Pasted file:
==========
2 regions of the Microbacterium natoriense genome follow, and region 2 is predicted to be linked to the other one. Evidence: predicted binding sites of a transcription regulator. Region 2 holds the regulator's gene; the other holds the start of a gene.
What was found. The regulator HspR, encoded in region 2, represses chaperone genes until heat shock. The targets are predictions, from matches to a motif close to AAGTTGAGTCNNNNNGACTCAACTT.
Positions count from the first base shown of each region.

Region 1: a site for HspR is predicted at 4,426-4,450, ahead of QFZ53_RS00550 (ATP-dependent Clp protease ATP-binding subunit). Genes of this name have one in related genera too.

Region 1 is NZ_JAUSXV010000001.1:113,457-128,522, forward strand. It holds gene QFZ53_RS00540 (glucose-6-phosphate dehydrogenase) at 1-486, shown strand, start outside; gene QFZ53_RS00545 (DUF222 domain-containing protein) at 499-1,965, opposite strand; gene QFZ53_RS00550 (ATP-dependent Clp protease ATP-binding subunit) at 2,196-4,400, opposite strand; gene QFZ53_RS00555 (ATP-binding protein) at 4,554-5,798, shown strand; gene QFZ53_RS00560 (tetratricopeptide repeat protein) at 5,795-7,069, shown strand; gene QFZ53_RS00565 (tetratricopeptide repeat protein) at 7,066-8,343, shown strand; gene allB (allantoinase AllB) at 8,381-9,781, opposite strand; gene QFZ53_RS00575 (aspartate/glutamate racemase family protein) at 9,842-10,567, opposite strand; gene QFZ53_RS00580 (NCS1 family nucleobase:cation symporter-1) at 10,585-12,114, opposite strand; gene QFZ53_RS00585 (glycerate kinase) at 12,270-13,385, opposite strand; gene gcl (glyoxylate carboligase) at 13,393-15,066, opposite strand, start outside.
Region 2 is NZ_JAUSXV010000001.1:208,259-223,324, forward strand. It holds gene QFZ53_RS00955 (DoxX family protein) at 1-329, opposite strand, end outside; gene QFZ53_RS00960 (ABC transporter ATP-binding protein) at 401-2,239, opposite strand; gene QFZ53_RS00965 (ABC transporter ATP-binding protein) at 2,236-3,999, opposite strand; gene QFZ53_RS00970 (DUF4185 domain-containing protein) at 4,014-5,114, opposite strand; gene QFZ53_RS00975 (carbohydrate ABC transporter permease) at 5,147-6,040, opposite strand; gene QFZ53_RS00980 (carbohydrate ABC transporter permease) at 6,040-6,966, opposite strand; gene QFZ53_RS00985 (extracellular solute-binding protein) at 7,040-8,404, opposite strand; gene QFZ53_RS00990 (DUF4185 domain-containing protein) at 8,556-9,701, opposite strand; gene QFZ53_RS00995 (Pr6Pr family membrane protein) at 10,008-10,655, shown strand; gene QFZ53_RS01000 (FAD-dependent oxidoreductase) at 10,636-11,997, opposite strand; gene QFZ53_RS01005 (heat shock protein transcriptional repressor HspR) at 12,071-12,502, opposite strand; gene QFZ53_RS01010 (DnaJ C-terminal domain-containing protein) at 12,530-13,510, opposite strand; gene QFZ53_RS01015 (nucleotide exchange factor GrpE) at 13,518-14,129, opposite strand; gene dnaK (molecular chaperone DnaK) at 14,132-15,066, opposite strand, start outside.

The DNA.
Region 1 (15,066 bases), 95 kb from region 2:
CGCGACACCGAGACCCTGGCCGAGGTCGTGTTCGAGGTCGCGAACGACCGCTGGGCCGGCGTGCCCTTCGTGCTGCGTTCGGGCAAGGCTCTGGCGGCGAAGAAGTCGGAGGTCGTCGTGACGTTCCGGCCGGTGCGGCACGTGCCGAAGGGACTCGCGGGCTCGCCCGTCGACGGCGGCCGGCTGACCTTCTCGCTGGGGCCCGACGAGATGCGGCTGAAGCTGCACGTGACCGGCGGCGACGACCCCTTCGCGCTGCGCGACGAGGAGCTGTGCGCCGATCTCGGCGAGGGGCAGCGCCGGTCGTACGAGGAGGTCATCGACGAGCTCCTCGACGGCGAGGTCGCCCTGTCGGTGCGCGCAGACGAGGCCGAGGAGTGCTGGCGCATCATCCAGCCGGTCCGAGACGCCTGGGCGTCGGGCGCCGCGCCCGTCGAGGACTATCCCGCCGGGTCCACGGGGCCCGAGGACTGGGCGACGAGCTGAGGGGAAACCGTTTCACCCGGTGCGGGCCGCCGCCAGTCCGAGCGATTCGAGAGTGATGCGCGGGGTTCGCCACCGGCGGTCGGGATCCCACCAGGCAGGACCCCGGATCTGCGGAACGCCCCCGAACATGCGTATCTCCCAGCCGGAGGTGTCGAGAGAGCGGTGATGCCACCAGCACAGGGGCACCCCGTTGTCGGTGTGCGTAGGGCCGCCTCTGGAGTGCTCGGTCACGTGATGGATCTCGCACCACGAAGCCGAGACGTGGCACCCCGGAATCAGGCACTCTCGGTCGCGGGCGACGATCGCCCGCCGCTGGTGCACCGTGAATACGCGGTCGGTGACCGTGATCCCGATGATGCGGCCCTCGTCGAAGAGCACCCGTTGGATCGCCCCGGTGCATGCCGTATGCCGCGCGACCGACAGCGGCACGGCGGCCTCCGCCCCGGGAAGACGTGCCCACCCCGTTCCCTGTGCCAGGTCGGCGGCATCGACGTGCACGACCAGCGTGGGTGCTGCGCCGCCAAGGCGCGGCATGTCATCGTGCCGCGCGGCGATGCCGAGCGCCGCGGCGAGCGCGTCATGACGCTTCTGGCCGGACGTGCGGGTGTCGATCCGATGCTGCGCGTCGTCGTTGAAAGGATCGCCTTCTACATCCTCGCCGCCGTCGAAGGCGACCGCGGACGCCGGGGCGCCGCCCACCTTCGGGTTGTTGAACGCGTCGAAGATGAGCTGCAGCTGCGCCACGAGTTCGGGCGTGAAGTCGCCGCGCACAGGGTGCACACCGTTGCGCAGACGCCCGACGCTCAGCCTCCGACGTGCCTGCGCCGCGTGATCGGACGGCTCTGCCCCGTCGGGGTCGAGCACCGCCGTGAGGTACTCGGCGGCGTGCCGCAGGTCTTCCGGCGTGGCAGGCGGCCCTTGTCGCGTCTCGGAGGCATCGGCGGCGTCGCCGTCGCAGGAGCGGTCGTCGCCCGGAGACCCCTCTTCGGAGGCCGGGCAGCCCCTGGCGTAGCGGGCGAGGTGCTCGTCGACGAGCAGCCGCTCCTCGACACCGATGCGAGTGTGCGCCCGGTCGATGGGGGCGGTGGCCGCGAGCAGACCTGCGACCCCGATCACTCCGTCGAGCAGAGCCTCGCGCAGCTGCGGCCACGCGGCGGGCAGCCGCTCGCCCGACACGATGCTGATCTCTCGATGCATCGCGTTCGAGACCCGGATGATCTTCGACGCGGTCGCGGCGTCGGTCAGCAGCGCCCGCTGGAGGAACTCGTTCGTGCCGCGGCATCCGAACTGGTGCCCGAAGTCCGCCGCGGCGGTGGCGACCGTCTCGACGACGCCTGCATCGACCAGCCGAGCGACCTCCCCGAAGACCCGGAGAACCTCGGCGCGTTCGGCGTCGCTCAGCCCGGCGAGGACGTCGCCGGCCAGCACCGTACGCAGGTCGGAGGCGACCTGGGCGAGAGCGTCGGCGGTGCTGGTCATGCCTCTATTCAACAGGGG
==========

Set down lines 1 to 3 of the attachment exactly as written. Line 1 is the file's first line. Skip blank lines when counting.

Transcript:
2 regions of the Microbacterium natoriense genome follow, and region 2 is predicted to be linked to the other one. Evidence: predicted binding sites of a transcription regulator. Region 2 holds the regulator's gene; the other holds the start of a gene.
What was found. The regulator HspR, encoded in region 2, represses chaperone genes until heat shock. The targets are predictions, from matches to a motif close to AAGTTGAGTCNNNNNGACTCAACTT.
Positions count from the first base shown of each region.